The ears of male mosquitoes amplify the sound of an approaching female using a self-generated phantom tone that mimics the female’s wingbeats, which increases the ear’s acoustic input by a factor of up to 45,000, finds a new study led by Crick and UCL scientists.
The researchers were studying disease-carrying mosquitoes, and hope their findings, published in Nature Communications, could help design acoustic lures to control the spread of deadly diseases.
“Hearing is a crucial sense for mosquitoes as acoustic communication plays a key role in their mating behaviour. Understanding how mosquitoes communicate in swarms to find mates is important in the development of vector control strategies,” said the study’s lead, Joerg Albert, Professor of Sensory Biology and Biophysics at UCL, who has a satellite group at the Crick.
The researchers studied three mosquito species: the malaria-carrying Anopheles gambiae, the Zika virus and dengue carrying Aedes aegypti and the West Nile virus carrying Culex quinquefasciatus.
All three mosquito types mate in swarms, which are typically mostly formed of males with only one or a few females entering at a time, so the males need to pick out the sound of an approaching female from the noise of surrounding males.
The researchers were investigating why the lash-like protrusions, ‘flagella’, of the male antennae (mosquitoes hear with their antennae) can vibrate spontaneously at roughly the same frequency of the female wingbeat.
They found that male mosquitoes further amplify the sound of female wingbeats by also taking advantage of the much louder sound of their own wingbeats.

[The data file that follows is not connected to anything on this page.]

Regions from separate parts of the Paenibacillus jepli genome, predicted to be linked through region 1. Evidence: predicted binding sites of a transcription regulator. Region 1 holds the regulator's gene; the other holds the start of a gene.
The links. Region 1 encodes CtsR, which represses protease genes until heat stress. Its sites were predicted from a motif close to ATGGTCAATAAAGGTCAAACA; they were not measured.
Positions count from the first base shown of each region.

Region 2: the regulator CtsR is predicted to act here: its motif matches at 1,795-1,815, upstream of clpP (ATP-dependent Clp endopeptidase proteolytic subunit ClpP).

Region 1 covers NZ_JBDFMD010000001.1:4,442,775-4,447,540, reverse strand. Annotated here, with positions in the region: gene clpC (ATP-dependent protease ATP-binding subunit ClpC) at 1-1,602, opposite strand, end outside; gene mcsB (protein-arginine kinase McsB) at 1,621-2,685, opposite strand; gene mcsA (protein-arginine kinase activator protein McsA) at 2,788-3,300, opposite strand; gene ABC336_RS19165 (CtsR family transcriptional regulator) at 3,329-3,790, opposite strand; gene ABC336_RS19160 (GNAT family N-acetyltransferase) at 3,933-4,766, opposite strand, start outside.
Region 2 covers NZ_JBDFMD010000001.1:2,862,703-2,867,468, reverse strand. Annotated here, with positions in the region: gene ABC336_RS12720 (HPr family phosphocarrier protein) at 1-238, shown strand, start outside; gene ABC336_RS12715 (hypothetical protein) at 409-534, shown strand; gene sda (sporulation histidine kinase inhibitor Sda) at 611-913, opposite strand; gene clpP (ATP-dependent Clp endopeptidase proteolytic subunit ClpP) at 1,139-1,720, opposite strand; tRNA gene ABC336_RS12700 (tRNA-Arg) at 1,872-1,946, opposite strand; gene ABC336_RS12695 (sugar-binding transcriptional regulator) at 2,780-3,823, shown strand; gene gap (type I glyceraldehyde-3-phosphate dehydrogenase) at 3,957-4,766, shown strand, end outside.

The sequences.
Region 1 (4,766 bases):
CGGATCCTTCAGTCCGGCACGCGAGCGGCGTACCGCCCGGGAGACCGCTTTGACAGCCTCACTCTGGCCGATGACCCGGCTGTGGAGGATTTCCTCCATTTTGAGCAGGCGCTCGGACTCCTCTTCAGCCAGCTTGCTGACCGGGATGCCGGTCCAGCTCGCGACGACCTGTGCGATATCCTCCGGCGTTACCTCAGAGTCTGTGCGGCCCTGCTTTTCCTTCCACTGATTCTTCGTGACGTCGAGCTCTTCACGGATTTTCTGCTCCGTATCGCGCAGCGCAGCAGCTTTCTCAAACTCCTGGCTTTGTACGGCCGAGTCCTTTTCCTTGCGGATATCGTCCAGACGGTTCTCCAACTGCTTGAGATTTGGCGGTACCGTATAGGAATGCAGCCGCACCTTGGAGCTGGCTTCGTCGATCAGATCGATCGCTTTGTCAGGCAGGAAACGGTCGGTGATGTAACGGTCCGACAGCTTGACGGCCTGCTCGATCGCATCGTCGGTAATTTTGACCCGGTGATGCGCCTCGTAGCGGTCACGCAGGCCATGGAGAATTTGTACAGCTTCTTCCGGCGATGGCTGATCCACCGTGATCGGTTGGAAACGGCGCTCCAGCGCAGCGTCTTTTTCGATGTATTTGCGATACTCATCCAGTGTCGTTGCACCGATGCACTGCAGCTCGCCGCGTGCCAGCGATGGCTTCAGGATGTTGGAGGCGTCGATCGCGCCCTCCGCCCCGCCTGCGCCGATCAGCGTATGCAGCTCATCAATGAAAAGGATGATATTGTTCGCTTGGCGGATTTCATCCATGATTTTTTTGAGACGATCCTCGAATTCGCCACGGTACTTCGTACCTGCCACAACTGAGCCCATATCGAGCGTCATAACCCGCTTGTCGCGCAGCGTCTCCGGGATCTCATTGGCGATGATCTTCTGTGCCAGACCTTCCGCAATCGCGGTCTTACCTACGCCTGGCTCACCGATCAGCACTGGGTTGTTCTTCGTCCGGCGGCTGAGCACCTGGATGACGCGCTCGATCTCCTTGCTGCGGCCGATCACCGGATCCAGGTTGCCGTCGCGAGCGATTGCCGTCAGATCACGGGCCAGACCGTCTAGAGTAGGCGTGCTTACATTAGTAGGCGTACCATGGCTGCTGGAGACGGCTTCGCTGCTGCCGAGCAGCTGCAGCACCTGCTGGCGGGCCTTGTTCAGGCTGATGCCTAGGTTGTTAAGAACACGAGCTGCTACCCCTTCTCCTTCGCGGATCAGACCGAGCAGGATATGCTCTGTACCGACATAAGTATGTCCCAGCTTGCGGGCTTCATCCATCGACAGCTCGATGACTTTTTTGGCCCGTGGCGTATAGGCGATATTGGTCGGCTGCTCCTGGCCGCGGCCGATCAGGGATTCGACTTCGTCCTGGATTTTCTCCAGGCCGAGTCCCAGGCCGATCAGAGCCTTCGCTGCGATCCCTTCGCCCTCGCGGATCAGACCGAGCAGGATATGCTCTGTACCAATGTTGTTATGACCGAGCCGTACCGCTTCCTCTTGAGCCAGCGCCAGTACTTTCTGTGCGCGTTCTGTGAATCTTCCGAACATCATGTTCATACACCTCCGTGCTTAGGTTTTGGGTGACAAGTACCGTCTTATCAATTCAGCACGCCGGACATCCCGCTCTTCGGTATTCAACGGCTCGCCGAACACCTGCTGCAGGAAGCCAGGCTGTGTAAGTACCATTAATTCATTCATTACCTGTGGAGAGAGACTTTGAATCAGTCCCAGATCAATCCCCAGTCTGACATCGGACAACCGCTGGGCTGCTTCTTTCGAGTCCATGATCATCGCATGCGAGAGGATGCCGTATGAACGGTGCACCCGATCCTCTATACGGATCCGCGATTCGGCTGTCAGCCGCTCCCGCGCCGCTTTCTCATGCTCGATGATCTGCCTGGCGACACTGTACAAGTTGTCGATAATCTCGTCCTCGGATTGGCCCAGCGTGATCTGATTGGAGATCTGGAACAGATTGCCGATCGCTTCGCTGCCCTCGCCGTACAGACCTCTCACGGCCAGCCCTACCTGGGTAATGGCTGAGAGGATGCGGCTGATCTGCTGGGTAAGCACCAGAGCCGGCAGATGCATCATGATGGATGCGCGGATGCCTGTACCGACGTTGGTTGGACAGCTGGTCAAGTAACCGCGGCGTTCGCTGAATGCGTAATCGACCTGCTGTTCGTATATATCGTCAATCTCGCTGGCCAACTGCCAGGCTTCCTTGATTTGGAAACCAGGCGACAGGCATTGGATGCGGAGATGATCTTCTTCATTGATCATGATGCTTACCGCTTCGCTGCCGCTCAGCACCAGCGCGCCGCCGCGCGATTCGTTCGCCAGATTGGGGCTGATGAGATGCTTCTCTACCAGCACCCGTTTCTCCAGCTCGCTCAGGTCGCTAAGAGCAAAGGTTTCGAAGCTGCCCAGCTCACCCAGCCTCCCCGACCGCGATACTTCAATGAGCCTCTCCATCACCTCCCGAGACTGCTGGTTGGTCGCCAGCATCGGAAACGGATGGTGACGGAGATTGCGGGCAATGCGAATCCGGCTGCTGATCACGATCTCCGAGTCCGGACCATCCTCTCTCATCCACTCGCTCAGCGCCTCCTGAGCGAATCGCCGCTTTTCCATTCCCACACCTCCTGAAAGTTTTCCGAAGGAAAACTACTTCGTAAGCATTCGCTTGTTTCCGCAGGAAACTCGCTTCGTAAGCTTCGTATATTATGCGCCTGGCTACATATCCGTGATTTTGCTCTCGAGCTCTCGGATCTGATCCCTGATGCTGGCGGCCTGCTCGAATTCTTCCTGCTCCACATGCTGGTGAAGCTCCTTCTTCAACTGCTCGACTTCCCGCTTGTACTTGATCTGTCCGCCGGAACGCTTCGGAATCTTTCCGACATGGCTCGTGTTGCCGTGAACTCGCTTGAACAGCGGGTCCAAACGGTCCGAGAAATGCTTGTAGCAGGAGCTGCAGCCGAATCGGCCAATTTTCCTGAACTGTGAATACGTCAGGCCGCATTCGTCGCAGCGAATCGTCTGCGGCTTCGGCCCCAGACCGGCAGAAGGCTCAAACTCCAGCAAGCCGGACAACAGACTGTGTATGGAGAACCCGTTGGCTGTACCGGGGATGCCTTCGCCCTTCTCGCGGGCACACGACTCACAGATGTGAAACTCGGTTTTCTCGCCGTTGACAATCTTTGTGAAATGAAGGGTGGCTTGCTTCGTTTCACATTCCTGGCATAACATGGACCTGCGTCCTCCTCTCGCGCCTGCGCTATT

The mixing of the two sounds, of the female wingbeat and the male’s own wingbeat, generates an additional distortion tone, or ‘auditory illusion’ that’s only present in the antennae (or in the ears of mammals). The flagella’s spontaneous vibrations change to be the exact same frequency as the female wingbeat, to maximally amplify the illusion.
“Essentially, what the male mosquito hears isn’t actually the female wingbeat itself; rather, it hears this phantom tone that it has created to amplify the sound,” said the study’s first author Matthew Su from UCL’s Ear Institute.
The researchers found that males can constantly produce the spontaneous vibration.
“When we cut off nerve signalling between the mosquito’s brain and its antennae, the vibrations were constantly active, suggesting that signals from the brain suppress the vibrations until a female approaches,” said co-author Marta Andrés from UCL’s Ear Institute.
The research team also found that mosquitoes with the biggest swarms exhibited the greatest amplification, suggesting differences in how they evolved.
“We knew that male mosquitoes were adept at listening for females, but were surprised at the extent to which they are able to amplify the sound, with amplification factors greater than anything seen before in any animal,” said Jeorg.
The researcher are continuing their studies of mosquito hearing in order to develop acoustic lures, partly by further elucidating the differences between female and male hearing, as only females bite and infect humans.